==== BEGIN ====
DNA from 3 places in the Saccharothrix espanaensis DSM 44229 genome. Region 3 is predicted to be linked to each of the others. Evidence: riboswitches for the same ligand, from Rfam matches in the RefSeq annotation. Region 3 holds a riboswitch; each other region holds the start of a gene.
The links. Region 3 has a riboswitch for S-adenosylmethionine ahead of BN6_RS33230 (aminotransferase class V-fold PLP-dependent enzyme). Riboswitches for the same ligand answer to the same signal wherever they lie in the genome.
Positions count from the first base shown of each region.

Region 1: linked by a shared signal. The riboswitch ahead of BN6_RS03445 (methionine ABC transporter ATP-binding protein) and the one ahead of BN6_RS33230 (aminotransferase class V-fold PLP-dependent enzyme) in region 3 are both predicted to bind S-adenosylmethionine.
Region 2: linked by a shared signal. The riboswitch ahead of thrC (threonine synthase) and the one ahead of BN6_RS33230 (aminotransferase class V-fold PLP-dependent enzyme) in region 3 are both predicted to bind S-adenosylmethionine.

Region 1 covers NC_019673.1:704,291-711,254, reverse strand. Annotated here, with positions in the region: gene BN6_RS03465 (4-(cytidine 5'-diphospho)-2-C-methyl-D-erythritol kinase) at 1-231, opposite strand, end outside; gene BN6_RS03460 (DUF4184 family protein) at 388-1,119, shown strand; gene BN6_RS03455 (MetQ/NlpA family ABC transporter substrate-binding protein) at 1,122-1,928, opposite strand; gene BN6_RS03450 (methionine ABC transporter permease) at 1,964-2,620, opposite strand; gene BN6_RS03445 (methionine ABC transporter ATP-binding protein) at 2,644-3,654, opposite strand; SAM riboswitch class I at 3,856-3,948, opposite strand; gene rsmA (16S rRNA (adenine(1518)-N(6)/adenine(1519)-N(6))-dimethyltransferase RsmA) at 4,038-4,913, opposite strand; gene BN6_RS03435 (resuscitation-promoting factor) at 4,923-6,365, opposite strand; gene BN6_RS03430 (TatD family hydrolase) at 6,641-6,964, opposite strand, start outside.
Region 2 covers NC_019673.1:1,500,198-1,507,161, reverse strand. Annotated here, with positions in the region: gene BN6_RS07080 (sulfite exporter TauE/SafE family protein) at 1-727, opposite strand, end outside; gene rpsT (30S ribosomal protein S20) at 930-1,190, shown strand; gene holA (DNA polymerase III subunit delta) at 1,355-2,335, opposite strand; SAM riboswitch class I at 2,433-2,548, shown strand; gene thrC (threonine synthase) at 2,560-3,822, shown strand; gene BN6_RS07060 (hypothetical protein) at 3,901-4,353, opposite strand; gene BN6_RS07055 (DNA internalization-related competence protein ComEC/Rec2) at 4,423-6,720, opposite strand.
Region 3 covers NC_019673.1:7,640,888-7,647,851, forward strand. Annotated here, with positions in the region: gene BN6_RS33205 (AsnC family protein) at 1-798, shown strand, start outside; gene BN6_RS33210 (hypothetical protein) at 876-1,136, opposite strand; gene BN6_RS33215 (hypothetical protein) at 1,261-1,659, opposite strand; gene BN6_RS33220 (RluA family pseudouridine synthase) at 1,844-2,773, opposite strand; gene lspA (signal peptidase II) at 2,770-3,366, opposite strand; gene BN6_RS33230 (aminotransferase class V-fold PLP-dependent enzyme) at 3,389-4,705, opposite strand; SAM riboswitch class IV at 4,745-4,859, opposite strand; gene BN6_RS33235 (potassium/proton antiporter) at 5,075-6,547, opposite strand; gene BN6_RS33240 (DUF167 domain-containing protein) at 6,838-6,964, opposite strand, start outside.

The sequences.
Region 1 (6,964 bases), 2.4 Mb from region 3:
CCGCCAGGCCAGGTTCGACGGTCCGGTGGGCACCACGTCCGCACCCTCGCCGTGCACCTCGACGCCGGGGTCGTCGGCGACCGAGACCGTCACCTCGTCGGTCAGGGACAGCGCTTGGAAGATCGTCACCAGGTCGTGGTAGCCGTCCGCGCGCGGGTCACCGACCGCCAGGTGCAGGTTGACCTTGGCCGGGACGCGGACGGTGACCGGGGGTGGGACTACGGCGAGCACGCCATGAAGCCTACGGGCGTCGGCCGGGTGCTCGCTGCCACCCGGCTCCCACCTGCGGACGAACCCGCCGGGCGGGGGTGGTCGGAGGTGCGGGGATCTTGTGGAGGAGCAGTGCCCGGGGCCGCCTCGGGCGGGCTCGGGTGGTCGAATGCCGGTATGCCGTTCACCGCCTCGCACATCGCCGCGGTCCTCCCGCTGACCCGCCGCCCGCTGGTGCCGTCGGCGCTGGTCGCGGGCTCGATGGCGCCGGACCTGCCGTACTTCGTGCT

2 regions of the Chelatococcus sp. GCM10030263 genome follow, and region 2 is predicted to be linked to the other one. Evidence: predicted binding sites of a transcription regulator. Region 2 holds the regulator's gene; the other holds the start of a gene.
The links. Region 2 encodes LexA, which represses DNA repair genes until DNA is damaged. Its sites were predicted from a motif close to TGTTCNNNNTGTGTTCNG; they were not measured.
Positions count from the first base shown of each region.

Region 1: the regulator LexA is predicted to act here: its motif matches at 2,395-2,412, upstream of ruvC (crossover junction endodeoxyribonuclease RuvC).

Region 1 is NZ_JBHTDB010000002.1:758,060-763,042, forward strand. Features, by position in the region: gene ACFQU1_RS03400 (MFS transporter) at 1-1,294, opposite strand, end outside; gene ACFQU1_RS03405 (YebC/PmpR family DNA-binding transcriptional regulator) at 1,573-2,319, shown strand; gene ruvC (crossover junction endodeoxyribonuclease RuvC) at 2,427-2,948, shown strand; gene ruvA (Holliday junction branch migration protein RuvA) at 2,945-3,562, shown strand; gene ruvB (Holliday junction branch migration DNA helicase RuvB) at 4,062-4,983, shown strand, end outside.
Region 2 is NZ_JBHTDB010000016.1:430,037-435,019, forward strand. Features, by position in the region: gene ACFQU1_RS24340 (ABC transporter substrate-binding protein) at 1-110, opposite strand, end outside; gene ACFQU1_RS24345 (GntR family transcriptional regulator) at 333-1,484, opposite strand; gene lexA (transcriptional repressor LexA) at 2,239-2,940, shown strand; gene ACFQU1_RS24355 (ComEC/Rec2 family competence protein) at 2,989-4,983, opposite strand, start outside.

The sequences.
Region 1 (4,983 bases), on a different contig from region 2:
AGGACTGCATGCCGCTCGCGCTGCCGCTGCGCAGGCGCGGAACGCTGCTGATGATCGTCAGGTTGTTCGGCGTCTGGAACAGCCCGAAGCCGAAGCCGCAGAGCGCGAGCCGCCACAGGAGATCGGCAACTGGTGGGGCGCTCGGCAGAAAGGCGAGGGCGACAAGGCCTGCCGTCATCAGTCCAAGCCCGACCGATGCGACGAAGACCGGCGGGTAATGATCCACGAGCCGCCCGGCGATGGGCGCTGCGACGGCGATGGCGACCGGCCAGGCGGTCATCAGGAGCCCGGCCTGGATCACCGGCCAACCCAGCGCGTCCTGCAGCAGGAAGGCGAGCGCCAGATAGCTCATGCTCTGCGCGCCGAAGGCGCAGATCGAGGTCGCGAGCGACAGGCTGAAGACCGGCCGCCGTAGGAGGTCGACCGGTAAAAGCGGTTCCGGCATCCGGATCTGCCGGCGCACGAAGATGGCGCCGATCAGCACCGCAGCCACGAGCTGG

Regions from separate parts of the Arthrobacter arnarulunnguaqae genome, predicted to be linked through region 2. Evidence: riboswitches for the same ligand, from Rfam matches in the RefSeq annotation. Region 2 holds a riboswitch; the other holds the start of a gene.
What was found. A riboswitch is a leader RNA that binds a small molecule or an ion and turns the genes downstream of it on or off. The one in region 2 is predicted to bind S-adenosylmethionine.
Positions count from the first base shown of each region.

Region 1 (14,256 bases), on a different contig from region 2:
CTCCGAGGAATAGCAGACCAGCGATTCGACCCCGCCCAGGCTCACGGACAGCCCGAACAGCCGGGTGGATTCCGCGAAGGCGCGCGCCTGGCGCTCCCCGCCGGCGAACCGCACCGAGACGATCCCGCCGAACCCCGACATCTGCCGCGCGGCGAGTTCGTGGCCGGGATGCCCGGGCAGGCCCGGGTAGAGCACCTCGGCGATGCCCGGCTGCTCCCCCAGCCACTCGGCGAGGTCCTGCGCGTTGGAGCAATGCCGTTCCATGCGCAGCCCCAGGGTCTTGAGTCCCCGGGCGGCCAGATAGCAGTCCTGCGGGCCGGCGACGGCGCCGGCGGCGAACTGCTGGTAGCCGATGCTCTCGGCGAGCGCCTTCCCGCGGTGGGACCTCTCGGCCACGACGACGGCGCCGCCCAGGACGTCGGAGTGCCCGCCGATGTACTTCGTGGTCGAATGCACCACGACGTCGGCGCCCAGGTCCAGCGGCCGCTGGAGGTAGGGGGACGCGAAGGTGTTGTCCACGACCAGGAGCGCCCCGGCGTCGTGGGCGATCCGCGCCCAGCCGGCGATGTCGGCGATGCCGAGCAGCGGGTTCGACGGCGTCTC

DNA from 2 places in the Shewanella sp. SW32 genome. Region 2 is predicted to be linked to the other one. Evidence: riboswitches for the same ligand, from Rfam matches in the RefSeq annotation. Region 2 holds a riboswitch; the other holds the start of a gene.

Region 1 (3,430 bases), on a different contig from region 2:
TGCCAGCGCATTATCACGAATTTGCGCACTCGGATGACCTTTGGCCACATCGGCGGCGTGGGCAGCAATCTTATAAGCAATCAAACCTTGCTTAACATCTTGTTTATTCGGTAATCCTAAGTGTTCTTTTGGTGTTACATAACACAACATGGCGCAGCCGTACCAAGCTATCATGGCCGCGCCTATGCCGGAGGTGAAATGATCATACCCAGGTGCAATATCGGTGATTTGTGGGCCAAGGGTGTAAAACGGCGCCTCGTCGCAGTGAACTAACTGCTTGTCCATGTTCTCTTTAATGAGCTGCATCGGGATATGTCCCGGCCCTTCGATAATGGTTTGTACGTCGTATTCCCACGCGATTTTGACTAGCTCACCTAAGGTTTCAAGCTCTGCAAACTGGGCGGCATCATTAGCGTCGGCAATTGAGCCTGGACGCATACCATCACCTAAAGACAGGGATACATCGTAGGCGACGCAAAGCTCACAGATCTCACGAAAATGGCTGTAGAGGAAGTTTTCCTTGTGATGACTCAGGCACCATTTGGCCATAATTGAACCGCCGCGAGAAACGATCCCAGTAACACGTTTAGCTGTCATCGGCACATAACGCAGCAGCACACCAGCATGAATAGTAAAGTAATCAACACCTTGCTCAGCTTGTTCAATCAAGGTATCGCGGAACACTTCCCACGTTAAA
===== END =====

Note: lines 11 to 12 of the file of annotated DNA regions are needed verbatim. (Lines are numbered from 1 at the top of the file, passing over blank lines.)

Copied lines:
CCGCCAGGCCAGGTTCGACGGTCCGGTGGGCACCACGTCCGCACCCTCGCCGTGCACCTCGACGCCGGGGTCGTCGGCGACCGAGACCGTCACCTCGTCGGTCAGGGACAGCGCTTGGAAGATCGTCACCAGGTCGTGGTAGCCGTCCGCGCGCGGGTCACCGACCGCCAGGTGCAGGTTGACCTTGGCCGGGACGCGGACGGTGACCGGGGGTGGGACTACGGCGAGCACGCCATGAAGCCTACGGGCGTCGGCCGGGTGCTCGCTGCCACCCGGCTCCCACCTGCGGACGAACCCGCCGGGCGGGGGTGGTCGGAGGTGCGGGGATCTTGTGGAGGAGCAGTGCCCGGGGCCGCCTCGGGCGGGCTCGGGTGGTCGAATGCCGGTATGCCGTTCACCGCCTCGCACATCGCCGCGGTCCTCCCGCTGACCCGCCGCCCGCTGGTGCCGTCGGCGCTGGTCGCGGGCTCGATGGCGCCGGACCTGCCGTACTTCGTGCT

2 regions of the Chelatococcus sp. GCM10030263 genome follow, and region 2 is predicted to be linked to the other one. Evidence: predicted binding sites of a transcription regulator. Region 2 holds the regulator's gene; the other holds the start of a gene.